Monday, April 13, 2020

Did the New Testament Autographs Wear Out?

P.Fam.Tebt. 15. British Library Papyrus 1885 (ca. 114 CE)
It has been a common statement for scholars to claim that the autographs of the New Testament writings would have worn out quickly through their frequent use. Metzger's comments in his The Text of The New Testament are representative;
"Their [the autographs] early loss is not surprising, for during persecutions the toll taken by imperial edicts aiming to destroy all copies of the sacred books of Christians must have been heavy. Furthermore, simply the ordinary wear and tear of the fragile papyus, on which at least the shorter Epistles of the New Testament had been written (see the reference to χαρτης in 2 John, verse 12), would account for their early dissolution. It is not difficult to imagine what would happen in the course of time to one much-handled manuscript, passing from reader to reader, perhaps from church to church (see Col. 4.16) and suffering damage from the fingers of eager, if devout readers as well as from climatic changes." Metzger and Erhman, p. 266, footnote 20)
Though these kinds of statements about the autographs appear reasonable, they are rarely supported by any actual evidence.
A recent issue of Mnemosyne highlights some documentary evidence that might shed light on these common claims of the New Testament autographs wearing out.
Mark de Kreij, Daniela Colomo, Andrew Lui, “Shoring Up Sappho: P.Oxy. 2288 and Ancient Reinforcements of Bookrolls,” Mnemosyne (2020):1-34.
This article discusses in detail a fragment of Sappho's Ode to Aphrodite with an underlying layer of papyrus used as a repair to the Sappho roll. It is section 4 of the article that is relevant to the New Testament autographs, "Papyri Repaired or Reinforced in Antiquity." This is a brilliant discussion of the remains of two papyri that were part of a family archive in Tebtunis Egypt. There was a dispute regarding the poor state of the documents found in the public archives of the Arisinoites. The first papyrus P.Fam.Tebt. 15 dates to ca. 114 CE, and the second, P.Fam.Tebt. 24 dates to 124 CE.

The court case involved the terrible state the public archived documents were in. Accusations arose between clerks charged with the care of the archival rolls and there were disputes as to whom the responsibility of repairing the documents fell. It is apparent that the records were in disrepair for some years as the earliest reference to the poor state of the archive was made in 71 CE (Jennifer Cromwell, "Law and the Art of Bookroll Maintenance," Papyrus Stories). The disputes between clerks in taking responsibility in repairing the damaged rolls continued into the ensuing decades with the clerks' heirs. Eventually the Prefect steps in to settle the argument (for a summary of the entire dispute spanning decades and involving the heirs see P.Fam.Tebt 24).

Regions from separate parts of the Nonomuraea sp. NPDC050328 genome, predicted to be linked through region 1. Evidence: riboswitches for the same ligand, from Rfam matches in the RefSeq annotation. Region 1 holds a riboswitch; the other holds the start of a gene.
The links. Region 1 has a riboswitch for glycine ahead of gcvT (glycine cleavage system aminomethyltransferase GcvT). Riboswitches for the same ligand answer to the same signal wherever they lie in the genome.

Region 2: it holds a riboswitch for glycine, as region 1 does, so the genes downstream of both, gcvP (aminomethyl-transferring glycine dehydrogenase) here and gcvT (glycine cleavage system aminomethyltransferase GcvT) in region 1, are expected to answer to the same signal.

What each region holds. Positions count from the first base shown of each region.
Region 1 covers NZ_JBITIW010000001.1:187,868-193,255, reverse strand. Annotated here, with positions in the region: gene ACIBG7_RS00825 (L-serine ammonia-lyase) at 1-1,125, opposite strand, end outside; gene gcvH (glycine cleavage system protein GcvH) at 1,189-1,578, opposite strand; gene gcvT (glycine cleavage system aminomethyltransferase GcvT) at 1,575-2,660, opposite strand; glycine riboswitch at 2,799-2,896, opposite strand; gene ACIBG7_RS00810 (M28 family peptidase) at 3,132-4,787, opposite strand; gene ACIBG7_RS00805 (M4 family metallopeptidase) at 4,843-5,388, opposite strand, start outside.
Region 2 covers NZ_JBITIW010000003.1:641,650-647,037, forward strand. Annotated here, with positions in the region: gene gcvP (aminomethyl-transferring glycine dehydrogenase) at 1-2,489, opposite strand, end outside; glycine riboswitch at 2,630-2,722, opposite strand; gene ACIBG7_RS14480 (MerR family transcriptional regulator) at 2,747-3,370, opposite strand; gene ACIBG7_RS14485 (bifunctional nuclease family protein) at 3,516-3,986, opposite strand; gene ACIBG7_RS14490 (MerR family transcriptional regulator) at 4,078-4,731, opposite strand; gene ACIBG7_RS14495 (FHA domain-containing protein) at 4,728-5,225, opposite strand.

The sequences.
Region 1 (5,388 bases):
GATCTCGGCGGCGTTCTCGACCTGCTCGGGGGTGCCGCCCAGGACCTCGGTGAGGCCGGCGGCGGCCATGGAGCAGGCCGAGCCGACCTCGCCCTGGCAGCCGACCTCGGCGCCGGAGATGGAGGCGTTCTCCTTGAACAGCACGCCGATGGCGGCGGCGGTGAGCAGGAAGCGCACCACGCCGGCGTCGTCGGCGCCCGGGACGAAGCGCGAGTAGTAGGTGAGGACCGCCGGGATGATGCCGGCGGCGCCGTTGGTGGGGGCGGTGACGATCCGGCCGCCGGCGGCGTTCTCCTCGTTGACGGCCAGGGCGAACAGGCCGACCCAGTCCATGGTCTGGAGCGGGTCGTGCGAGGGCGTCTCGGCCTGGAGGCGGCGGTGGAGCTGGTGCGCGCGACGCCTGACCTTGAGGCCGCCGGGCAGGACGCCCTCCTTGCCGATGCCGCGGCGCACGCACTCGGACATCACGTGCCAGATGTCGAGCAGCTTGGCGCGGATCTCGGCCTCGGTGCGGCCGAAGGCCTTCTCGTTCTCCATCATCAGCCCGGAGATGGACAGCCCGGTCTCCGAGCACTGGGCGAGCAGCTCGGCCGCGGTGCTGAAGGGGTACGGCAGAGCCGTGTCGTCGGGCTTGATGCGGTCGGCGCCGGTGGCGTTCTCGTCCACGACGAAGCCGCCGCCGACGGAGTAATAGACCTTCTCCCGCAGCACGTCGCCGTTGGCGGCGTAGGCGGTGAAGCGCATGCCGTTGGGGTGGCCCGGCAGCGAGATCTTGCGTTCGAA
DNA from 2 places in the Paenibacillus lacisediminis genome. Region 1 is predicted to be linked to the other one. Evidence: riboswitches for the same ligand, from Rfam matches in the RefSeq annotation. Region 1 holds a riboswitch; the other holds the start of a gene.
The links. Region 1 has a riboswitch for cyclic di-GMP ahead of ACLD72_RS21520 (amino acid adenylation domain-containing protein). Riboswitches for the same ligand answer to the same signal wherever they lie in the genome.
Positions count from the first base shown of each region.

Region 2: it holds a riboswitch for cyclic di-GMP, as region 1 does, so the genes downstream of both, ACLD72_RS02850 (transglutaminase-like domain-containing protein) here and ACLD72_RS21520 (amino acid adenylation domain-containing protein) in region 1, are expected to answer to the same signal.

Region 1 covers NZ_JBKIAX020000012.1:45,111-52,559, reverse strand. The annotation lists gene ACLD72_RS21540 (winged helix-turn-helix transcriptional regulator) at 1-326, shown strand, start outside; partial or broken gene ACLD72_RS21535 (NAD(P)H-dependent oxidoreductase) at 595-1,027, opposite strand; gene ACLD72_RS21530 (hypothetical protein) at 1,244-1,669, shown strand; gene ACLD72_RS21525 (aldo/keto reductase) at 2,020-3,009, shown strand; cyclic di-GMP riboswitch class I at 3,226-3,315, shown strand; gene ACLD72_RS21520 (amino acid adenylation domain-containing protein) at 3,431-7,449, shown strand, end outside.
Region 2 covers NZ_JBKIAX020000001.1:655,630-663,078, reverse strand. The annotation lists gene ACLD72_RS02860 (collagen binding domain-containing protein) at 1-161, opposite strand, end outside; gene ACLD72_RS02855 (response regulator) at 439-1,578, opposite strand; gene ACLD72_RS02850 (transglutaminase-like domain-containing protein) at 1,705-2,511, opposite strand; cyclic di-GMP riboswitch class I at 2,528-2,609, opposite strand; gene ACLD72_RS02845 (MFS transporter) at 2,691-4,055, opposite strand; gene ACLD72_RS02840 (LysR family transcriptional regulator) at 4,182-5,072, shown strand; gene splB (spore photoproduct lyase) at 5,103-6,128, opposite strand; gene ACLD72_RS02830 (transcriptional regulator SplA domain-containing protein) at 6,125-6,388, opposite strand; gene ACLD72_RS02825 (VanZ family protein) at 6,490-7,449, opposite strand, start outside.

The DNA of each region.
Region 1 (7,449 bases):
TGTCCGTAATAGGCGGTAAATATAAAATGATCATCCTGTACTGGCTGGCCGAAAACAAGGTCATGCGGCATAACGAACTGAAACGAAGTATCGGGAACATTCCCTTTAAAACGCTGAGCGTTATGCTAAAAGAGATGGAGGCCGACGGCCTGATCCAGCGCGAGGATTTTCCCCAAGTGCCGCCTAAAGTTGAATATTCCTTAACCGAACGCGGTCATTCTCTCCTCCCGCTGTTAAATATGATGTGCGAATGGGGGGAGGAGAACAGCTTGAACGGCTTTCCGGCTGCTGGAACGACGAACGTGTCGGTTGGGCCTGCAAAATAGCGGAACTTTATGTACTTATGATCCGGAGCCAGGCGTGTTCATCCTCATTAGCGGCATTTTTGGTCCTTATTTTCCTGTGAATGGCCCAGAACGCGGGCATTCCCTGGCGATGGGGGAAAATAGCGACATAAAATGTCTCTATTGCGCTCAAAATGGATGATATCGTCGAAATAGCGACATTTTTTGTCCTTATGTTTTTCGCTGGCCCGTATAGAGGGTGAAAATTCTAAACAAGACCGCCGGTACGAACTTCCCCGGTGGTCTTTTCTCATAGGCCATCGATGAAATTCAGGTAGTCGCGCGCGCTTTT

The relevance to the longevity of New Testament autographs can be found in the description of the state of the papyrus documents;
"The documents shown to me by the clerk Leonidas … were in some cases deprived of their beginning, or damaged, or moth-eaten, and do not allow an estimation of the cost of the διακόλησις." (P.Fam.Tebt. 15, ll. 35-37. transl. by the authors)
The beginning and end of these documents were missing and other damage such as by moths is mentioned. The explanation as to why these records were in such a poor state comes later;
"Since the books have been hastily moved from one place to another, repeatedly, lying on top of each other and unattached, due to the quantity, since the nome is so large, and since they are being handled daily, and their material is brittle, it happened that some were destroyed in parts, some others were without beginnings, and some had even fallen apart." (P.Fam.Tebt. 15, lines 68-71. transl. by the authors)
It is this description of the worn papyrus rolls and other documents that sheds some light on the autographs of the New Testaments writings. If the New Testament writings began to be copied and distributed rapidly (within a few years) throughout the first century Mediterranean world, then it is possible that the "autographs" (however one may define this) would have been subjected to similar miss-handling and damage through frequent use.
It is difficult to know precisely how long these official archival records were in a bad state, though it is clear that they were in a poor condition for at least forty years. Significant portions of these documents had to be reconstructed from duplicate archives.
"And Mettius wrote to Archelaus, sometime strategos, to make sure that we copied the missing parts from the documents entered at Alexandria and completed those rolls in the archive that are without beginnings." (P.Fam.Tebt. 15, ll. 83-85. transl. by the authors)
It is important to note here that there was text missing from these documents that had to be compared with duplicate copies in Alexandria for the missing text to be restored. Thus, if the state of these records can be compared with the "original" copies (however one may define this) of the New Testament writings, then their ability to be used by scribes as master copies in order to transcribe new copies would greatly diminish at a rapid rate. Using the example of the archival documents, within a period of 50 years the "autographs" of some of the New Testament writings could have been in an almost unusable state of preservation.



Mark de Kreij, Daniela Colomo, Andrew Lui, “Shoring Up Sappho: P.Oxy. 2288 and Ancient Reinforcements of Bookrolls,” Mnemosyne (2020): 1-34.

Metzger, Bruce Manning, and Bart D. Ehrman. The Text of the New Testament: Its Transmission, Corruption, and Restoration. 4th ed. New York: Oxford University Press, 2005.

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